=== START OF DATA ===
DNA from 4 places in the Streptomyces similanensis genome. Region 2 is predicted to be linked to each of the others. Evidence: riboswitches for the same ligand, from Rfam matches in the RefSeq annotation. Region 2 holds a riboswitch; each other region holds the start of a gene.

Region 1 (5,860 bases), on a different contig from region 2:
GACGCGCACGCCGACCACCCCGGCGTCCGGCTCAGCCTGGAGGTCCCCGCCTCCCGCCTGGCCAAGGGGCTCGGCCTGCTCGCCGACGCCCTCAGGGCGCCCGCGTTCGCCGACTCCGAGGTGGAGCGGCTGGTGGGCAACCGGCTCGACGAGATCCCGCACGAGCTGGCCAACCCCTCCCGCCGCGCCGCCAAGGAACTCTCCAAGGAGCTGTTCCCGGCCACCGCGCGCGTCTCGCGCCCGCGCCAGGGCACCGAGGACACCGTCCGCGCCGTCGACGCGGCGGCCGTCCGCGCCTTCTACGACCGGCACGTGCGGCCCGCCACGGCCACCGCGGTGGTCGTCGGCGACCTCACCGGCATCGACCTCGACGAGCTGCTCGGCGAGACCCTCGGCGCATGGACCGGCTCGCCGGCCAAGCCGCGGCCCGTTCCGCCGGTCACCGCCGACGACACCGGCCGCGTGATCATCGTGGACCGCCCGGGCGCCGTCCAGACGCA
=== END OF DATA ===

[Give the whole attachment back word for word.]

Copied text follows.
DNA from 4 places in the Streptomyces similanensis genome. Region 2 is predicted to be linked to each of the others. Evidence: riboswitches for the same ligand, from Rfam matches in the RefSeq annotation. Region 2 holds a riboswitch; each other region holds the start of a gene.

Region 1 (5,860 bases), on a different contig from region 2:
GACGCGCACGCCGACCACCCCGGCGTCCGGCTCAGCCTGGAGGTCCCCGCCTCCCGCCTGGCCAAGGGGCTCGGCCTGCTCGCCGACGCCCTCAGGGCGCCCGCGTTCGCCGACTCCGAGGTGGAGCGGCTGGTGGGCAACCGGCTCGACGAGATCCCGCACGAGCTGGCCAACCCCTCCCGCCGCGCCGCCAAGGAACTCTCCAAGGAGCTGTTCCCGGCCACCGCGCGCGTCTCGCGCCCGCGCCAGGGCACCGAGGACACCGTCCGCGCCGTCGACGCGGCGGCCGTCCGCGCCTTCTACGACCGGCACGTGCGGCCCGCCACGGCCACCGCGGTGGTCGTCGGCGACCTCACCGGCATCGACCTCGACGAGCTGCTCGGCGAGACCCTCGGCGCATGGACCGGCTCGCCGGCCAAGCCGCGGCCCGTTCCGCCGGTCACCGCCGACGACACCGGCCGCGTGATCATCGTGGACCGCCCGGGCGCCGTCCAGACGCA